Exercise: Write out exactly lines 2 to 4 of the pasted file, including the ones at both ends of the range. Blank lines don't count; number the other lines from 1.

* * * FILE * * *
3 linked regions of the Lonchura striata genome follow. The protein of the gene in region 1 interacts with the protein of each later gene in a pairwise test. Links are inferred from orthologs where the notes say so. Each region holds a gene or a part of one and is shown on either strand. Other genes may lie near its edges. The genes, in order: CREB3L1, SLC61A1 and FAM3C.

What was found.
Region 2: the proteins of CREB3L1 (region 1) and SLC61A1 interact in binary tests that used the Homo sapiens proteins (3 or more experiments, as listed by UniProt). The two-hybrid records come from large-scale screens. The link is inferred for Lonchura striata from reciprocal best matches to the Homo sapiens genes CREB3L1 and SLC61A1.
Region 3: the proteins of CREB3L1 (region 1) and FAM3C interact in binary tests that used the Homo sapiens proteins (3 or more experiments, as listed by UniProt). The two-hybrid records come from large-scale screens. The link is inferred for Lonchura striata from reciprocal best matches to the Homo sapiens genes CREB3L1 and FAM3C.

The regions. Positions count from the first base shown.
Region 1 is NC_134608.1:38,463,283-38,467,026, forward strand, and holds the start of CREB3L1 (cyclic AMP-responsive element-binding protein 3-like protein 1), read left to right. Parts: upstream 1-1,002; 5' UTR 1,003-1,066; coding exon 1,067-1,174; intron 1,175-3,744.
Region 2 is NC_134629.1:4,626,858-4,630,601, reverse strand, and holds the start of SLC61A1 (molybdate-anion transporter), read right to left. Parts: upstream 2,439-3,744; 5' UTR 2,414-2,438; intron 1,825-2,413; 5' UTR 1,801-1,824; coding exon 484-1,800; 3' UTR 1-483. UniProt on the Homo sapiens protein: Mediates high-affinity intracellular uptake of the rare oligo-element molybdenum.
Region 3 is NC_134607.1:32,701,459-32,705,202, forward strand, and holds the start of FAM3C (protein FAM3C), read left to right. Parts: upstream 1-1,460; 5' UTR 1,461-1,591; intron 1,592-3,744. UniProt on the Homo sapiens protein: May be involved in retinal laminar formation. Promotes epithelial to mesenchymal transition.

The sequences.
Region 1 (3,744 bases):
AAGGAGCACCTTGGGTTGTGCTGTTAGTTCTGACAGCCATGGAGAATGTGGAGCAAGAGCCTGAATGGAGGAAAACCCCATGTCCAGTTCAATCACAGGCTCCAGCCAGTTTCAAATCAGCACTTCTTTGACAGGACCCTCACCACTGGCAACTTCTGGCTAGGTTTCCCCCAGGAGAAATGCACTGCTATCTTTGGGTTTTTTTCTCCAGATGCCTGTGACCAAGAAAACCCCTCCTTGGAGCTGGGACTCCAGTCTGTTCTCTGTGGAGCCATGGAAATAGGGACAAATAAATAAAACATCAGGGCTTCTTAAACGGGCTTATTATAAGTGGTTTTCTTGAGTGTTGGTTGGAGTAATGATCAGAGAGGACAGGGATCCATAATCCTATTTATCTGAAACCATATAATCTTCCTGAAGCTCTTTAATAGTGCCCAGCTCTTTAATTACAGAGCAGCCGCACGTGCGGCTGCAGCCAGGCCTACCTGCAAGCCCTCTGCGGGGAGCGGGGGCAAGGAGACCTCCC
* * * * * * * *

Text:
What was found.
Region 2: the proteins of CREB3L1 (region 1) and SLC61A1 interact in binary tests that used the Homo sapiens proteins (3 or more experiments, as listed by UniProt). The two-hybrid records come from large-scale screens. The link is inferred for Lonchura striata from reciprocal best matches to the Homo sapiens genes CREB3L1 and SLC61A1.
Region 3: the proteins of CREB3L1 (region 1) and FAM3C interact in binary tests that used the Homo sapiens proteins (3 or more experiments, as listed by UniProt). The two-hybrid records come from large-scale screens. The link is inferred for Lonchura striata from reciprocal best matches to the Homo sapiens genes CREB3L1 and FAM3C.